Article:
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Overview of CFD Solution Methodologies. Outline. Ingredients Overview of Solution Methodologies Finite Difference Finite Volume (i.e., Control Volume) Finite Element Strengths and Weaknesses. domain discretization (grid). solution of algebraic equations. equation discretization.

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Presentation Transcript
  • Ingredients
  • Overview of Solution Methodologies
    • Finite Difference
    • Finite Volume (i.e., Control Volume)
    • Finite Element
  • Strengths and Weaknesses

domain discretization (grid)

solution of algebraic equations

equation discretization

treatment of convection and source terms


CFD solution method

survey of methods
Survey of Methods
  • Many CFD techniques exist
  • The most common are:
    • Finite Difference
    • Finite Volume or Control Volume
    • Finite Element
  • The focus of this talk is to introduce these three
  • There are certainly many other approaches, including:
    • control volume/finite element
    • spectral
    • spectral element
    • boundary element
    • lattice gas
    • and more!
finite difference method fdm
Finite Difference Method (FDM)
  • Historically, the oldest of the three
  • Techniques published as early as 1910 by L. F. Richardson
  • Seminal paper by Courant, Fredrichson and Lewy (1928) derived stability criteria for explicit time stepping
  • First ever numerical solution: flow over a circular cylinder by Thom (1933)
  • Scientific American article by Harlow and Fromm (1965) clearly and publicly the idea of “computer experiments” for the first time — CFD is born!!
finite volume method fvm
Finite Volume Method (FVM)
  • Has its roots in the Finite Difference Method
  • First well-documented use was by Evans and Harlow (1957) at Los Alamos and Gentry, Martin and Daley (1966)
  • Was attractive because:
    • while variables may not be continuously differentiable across shocks and other discontinuities,
    • mass, momentum and energy would always be conserved
  • Late 70’s, early 80’s saw development of body-fitted grids
  • By early 90’s, unstructured grid methods had appeared


compressible flow over a wedge

contours of density

finite element method fem
Finite Element Method (FEM)
  • Earliest use was by Courant (1943) for solving St. Venant torsion problem
  • Clough (1960) gave the method its name
  • Method was refined greatly in the 60’s and 70’s, mostly for analyzing structural mechanics problem
  • FEM analysis of fluid flow was developed in the mid- to late 70’s


metal insert

contours of velocity magnitude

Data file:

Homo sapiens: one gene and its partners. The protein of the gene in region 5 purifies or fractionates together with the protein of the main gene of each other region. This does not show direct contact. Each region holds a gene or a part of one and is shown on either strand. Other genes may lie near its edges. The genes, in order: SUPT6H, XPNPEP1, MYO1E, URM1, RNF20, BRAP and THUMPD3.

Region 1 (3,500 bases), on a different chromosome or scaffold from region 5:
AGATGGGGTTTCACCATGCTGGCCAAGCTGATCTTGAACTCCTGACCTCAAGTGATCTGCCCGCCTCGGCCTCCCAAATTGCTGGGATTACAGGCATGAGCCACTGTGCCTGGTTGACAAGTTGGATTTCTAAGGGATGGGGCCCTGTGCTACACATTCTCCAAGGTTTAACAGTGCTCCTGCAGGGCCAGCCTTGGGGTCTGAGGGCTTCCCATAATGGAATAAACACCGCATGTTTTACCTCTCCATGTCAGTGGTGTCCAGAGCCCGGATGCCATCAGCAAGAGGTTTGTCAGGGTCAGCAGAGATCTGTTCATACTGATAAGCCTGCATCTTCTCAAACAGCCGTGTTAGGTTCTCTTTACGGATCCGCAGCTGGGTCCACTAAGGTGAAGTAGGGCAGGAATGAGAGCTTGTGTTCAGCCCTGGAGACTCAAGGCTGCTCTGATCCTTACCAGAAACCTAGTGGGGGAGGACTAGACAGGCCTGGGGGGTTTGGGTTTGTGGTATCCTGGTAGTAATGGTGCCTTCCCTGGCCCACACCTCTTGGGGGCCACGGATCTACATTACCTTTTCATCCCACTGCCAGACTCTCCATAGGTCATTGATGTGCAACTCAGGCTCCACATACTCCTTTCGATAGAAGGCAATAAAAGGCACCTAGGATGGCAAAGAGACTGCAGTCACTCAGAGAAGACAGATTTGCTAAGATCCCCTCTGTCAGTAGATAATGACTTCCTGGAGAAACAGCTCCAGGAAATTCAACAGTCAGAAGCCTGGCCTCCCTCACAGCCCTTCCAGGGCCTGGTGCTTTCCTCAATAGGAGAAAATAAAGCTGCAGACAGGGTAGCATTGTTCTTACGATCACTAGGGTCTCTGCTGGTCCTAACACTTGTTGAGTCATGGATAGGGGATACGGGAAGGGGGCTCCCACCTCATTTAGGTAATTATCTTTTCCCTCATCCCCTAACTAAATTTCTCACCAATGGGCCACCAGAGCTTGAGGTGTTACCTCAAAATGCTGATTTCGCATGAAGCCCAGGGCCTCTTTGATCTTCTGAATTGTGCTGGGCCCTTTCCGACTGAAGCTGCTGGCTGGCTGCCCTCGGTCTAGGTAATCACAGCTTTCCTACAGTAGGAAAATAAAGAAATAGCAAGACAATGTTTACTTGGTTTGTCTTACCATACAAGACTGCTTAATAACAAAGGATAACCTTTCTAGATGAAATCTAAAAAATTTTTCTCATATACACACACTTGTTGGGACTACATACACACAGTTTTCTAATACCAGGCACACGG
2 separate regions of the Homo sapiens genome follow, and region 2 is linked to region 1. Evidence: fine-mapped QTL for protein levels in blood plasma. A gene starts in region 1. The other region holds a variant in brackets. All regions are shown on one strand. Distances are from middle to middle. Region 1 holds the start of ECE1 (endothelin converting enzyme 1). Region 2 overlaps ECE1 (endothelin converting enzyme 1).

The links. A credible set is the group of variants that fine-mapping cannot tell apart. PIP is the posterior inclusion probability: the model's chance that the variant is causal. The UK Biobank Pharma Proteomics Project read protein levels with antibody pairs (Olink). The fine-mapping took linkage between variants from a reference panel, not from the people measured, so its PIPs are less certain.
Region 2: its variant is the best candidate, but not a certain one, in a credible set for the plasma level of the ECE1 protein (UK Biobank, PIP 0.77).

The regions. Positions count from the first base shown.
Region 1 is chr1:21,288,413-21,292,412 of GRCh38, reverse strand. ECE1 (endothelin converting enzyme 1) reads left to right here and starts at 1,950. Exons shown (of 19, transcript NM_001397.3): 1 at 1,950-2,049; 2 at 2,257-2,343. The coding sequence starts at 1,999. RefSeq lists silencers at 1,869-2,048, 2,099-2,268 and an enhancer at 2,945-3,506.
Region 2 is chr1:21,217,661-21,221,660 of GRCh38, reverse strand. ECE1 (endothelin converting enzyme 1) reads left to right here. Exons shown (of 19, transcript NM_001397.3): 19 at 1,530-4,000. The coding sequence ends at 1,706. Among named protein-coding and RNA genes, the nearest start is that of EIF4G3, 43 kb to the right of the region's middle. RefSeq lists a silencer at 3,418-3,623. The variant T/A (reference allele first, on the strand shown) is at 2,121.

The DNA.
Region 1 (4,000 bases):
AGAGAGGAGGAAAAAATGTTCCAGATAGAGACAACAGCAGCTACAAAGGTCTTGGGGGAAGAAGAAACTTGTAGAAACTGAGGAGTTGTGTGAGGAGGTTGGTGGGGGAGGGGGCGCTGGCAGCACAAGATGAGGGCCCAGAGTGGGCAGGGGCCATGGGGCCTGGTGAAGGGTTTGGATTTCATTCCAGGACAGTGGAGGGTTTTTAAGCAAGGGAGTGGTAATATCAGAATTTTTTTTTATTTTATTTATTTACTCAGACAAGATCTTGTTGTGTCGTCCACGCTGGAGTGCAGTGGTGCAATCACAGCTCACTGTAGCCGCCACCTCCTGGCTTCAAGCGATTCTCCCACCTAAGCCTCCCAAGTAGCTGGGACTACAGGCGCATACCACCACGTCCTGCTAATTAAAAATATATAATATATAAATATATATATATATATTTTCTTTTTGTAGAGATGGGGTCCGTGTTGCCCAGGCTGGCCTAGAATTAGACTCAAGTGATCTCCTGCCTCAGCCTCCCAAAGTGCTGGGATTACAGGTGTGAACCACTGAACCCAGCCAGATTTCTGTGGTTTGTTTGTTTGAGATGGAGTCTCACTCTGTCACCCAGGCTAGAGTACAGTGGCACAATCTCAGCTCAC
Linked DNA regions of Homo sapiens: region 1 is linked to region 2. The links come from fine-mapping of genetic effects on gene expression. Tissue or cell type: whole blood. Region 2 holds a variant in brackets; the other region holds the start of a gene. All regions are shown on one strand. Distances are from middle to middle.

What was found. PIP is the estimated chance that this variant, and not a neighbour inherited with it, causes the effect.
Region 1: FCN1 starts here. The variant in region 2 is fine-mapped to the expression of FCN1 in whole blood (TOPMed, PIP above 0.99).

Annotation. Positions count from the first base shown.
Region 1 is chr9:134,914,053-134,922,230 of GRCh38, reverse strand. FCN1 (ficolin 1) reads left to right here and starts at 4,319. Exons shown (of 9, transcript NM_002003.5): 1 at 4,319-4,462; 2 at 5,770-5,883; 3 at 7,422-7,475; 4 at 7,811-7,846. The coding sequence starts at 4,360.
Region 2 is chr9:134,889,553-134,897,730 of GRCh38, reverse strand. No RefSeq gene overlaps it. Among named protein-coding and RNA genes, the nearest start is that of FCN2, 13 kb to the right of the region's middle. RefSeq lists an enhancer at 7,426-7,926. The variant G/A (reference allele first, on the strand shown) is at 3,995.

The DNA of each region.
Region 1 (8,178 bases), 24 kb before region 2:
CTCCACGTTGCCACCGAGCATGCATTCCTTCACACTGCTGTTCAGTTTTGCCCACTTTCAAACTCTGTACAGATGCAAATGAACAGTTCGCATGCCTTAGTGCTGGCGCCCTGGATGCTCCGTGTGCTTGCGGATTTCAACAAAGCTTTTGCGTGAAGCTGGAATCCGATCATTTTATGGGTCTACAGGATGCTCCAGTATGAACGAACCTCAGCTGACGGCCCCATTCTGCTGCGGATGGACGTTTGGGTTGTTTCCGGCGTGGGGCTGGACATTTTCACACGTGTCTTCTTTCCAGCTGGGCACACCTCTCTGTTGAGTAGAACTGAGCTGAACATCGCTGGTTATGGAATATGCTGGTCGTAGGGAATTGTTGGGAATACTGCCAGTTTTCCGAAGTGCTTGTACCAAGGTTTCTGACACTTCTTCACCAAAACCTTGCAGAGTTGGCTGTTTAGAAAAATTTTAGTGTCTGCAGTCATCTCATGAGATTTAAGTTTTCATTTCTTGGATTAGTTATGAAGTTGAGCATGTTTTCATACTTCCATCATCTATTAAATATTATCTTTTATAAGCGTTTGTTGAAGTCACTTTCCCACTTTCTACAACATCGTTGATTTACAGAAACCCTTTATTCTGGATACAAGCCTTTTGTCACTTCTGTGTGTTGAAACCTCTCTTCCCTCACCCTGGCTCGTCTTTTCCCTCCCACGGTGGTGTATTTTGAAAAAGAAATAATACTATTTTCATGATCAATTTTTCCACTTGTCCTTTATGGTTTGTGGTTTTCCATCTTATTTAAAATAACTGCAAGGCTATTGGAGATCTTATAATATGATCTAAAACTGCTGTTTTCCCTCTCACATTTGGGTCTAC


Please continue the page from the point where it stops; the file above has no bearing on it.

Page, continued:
finite difference basic methodology
Finite Difference: Basic Methodology
  • The domain is discretized into a series of grid points
    • a “structured” (ijk) mesh is required
  • The governing equations are discretized (converted to algebraic form)
    • first and second derivatives are approximated by truncated Taylor series expansions
  • The resulting set of linear algebraic equations is solved iteratively or simultaneously





finite difference pro s and con s
Finite Difference: Pro’s and Con’s
  • Advantages:
    • simple derivation, implementation
  • Disadvantages:
    • relatively simple grids
    • mass, momentum, energy not conserved on coarse grids
finite volume basic methodology
Finite Volume: Basic Methodology
  • Divide the domain into control volumes (c.v.’s)
  • Integrate the differential equation over the control volume and apply the divergence theorem.
  • To evaluate derivative terms, values at the control volume faces are needed: have to make an assumption about how the value varies.
  • Result is a set of linear algebraic equations; one for each c.v.
  • Solve iteratively or simultaneously.

finite volume pro s and con s
Finite Volume: Pro’s and Con’s
  • Advantages:
    • basic FV control volume balance does not limit cell shape
    • mass, momentum, energy conserved even on coarse grids
    • efficient, iterative solvers well developed
  • Disadvantages:
    • Simplest implementation uses 1-D assumptions during differencing of convection/diffusion terms — leads to false diffusion (multi-dimensional approaches now available)
finite element basic methodology
Finite Element: Basic Methodology
  • Domain is divided into elements.
  • Most FEM methods use some variant of the Method of Weighted Residuals.
    • we seek an approximate solution to the governing equations
    • therefore, we seek to minimize the residual (or error) in some weighted sense over the domain
  • Choose a shape function which is used to interpolate values between node points.
  • Multiply the governing equations by a weight function and integrate to obtain the “weak” formulation (contains first derivatives, not second).
  • Solve algebraic equations iteratively or simultaneously.
finite element pro s and con s
Finite Element: Pro’s and Con’s
  • Advantages:
    • multi-dimensional shape functions give geometric flexibility and limit false diffusion
    • “natural” imposition of flux boundary conditions
    • mass is conserved locally and globally, momentum is conserved globally and nearly locally
    • for same solution accuracy, generally requires fewest grid points
  • Disadvantages:
    • traditionally used simultaneously solution of all equations (memory and CPU intensive) — iterative solves now available
    • perhaps more complicated to develop, debug and maintain
  • Finite volume method and finite element method are now the most popular and successful methods
  • Each has its own advantages:
    • FVM seems to enjoy an advantage in memory use and speed for very large problems, higher speed flows and source term dominated flows (like combustion)
    • FEM solutions can be very accurate using generally smaller grids
    • Being a node based scheme with natural imposition of traction boundary conditions, FEM seems better suited for deforming mesh free surface calculations